Here is the transcription for Episode 11 of the Invisible Solutions podcast. It’s not perfect, but if you prefer reading vs listening, this is the way to go. Enjoy!
What if all problems are equal yet, some are more equal than others?
Welcome to Invisible Solutions. I’m your host, Stephen Shapiro. Each week, we tackle your most complex problems using the lenses from my book, Invisible Solutions. If you need the lenses, go to getthelenses.com. And with that, let’s get started with today’s episode.
Today, we’re going to explore why we need to prioritize our innovation investments.
We’re going to need to determine what are our most important problems. What are our biggest opportunities? In his book, Animal Farm, George Orwell wrote “All animals are equal, but some animals are more equal than others.” This is an important mantra to remember when creating an innovation program. All problems are equal, but some are more equal than others.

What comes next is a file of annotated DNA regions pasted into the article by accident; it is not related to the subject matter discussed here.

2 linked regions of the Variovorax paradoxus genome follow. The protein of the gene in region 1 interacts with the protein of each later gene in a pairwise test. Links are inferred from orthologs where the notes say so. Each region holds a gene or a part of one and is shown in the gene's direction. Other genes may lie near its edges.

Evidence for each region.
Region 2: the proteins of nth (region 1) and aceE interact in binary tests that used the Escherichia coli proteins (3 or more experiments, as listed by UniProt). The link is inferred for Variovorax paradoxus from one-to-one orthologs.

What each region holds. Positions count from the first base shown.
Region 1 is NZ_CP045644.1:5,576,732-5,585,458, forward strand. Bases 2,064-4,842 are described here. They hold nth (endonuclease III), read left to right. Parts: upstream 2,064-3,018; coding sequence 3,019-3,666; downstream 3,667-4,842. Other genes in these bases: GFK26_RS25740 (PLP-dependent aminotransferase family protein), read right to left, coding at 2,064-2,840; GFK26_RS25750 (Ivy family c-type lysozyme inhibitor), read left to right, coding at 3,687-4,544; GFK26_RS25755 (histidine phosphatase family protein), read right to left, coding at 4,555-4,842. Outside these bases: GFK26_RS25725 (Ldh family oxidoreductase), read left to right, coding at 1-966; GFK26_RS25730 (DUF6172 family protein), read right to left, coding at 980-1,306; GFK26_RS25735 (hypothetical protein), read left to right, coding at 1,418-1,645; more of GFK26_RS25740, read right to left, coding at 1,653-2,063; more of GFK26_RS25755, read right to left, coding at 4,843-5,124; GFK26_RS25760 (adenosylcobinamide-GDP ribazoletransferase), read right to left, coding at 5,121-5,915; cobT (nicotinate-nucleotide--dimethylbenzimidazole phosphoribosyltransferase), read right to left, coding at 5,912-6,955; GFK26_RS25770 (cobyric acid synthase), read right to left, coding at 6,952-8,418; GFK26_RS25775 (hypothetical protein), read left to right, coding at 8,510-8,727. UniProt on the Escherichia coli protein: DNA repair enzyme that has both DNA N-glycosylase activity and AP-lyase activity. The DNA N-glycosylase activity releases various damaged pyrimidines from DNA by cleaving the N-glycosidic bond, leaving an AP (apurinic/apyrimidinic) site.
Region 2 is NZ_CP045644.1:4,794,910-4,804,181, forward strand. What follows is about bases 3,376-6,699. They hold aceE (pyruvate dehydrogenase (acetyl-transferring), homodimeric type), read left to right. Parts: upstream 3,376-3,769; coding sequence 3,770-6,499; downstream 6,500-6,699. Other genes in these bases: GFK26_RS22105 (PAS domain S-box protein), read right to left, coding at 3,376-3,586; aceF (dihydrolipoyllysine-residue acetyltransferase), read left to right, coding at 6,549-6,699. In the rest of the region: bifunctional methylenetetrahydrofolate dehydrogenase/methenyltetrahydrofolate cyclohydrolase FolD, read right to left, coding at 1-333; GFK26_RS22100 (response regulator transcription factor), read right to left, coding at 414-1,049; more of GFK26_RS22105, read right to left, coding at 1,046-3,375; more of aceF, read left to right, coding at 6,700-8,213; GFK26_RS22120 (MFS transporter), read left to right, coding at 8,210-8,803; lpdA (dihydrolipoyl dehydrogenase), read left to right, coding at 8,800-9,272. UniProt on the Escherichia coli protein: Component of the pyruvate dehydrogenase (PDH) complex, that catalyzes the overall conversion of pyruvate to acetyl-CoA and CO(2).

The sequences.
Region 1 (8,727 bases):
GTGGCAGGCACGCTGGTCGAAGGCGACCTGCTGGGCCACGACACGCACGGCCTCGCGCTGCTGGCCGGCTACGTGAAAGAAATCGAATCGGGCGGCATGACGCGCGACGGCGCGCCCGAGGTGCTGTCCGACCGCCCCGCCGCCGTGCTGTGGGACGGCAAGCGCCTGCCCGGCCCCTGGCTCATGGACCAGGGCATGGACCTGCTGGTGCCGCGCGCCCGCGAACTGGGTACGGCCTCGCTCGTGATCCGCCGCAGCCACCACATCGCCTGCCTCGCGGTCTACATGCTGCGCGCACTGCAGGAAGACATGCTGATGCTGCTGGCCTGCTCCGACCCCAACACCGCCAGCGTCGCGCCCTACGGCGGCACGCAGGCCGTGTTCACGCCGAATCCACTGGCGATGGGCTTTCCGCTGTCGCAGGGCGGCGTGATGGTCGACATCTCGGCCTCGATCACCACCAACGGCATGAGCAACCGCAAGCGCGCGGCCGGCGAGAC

You don’t innovate the same way for every opportunity in your business.
In Episode 9, I talked about why you want to innovate where you differentiate. What’s most important to your business? Why do customers do business with you and not someone else?
When I asked this question of CEOs, top executives, employees, and others, there’s typically a very long, uncomfortable silence.
Clearly defining your focus will help you allocate your innovation investments much more effectively, but most people don’t think of their business in these terms.
Let’s talk about how you prioritize your investments in time and money.
Once you identify your differentiator — the reason why people do business with you and not someone else — you can then use this information to develop your operating strategy. This is the way you run your business. This is how you prioritize your investments. Continue reading >>